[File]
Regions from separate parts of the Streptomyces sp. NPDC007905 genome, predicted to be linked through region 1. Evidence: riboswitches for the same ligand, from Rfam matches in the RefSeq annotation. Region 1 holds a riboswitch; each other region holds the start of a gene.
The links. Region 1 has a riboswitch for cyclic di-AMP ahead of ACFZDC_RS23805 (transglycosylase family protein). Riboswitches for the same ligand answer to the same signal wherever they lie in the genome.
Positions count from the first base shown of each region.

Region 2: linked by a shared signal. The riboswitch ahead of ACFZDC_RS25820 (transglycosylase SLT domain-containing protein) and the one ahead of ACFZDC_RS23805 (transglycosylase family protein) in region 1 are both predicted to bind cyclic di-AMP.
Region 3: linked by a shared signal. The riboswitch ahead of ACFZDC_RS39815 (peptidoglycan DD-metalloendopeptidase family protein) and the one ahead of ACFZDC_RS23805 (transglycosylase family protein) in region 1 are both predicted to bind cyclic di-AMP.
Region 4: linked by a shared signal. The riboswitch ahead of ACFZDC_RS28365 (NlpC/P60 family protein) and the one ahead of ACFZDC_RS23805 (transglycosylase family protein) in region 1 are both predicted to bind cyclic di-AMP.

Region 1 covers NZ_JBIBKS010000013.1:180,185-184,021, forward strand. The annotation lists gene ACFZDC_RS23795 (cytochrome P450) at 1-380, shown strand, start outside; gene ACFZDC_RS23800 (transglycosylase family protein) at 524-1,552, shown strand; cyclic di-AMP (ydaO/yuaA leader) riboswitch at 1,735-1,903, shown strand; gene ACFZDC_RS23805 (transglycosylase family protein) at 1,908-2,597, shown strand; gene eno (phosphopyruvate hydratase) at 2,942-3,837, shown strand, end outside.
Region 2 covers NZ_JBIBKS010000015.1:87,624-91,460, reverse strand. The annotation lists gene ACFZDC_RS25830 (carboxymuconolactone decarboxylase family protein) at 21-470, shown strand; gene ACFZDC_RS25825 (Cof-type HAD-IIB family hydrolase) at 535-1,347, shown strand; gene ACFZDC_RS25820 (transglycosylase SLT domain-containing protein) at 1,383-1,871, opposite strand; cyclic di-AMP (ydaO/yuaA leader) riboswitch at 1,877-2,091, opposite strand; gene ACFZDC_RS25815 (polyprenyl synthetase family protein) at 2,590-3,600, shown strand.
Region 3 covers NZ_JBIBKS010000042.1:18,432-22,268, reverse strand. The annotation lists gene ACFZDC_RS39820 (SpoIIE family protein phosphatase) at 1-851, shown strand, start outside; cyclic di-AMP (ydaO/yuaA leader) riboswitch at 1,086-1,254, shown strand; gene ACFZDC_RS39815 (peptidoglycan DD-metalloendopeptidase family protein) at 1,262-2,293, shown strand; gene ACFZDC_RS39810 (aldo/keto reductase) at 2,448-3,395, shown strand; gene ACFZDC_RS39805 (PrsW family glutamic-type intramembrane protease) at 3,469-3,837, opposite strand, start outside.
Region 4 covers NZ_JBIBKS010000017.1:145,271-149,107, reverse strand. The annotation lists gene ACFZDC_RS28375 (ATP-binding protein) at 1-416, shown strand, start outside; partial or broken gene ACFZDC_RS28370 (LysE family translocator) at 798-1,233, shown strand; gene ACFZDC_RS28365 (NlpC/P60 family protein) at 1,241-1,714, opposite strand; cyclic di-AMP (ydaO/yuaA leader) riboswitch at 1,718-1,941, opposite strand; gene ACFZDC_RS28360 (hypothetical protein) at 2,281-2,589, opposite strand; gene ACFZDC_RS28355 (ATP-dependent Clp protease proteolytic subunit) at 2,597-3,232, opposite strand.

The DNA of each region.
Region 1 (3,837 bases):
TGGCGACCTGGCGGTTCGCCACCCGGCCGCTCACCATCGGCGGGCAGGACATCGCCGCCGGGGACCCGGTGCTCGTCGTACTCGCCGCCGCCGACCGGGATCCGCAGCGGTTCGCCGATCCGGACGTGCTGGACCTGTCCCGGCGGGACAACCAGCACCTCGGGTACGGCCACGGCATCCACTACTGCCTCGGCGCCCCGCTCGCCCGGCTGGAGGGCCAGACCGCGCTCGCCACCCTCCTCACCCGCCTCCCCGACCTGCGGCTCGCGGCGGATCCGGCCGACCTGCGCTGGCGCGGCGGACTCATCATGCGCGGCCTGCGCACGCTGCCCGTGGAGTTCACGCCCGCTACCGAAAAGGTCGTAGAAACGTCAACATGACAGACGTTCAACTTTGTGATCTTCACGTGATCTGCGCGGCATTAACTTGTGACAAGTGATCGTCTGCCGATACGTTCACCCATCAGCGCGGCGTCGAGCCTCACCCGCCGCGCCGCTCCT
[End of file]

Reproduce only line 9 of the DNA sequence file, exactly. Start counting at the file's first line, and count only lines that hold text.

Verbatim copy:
Region 3 covers NZ_JBIBKS010000042.1:18,432-22,268, reverse strand. The annotation lists gene ACFZDC_RS39820 (SpoIIE family protein phosphatase) at 1-851, shown strand, start outside; cyclic di-AMP (ydaO/yuaA leader) riboswitch at 1,086-1,254, shown strand; gene ACFZDC_RS39815 (peptidoglycan DD-metalloendopeptidase family protein) at 1,262-2,293, shown strand; gene ACFZDC_RS39810 (aldo/keto reductase) at 2,448-3,395, shown strand; gene ACFZDC_RS39805 (PrsW family glutamic-type intramembrane protease) at 3,469-3,837, opposite strand, start outside.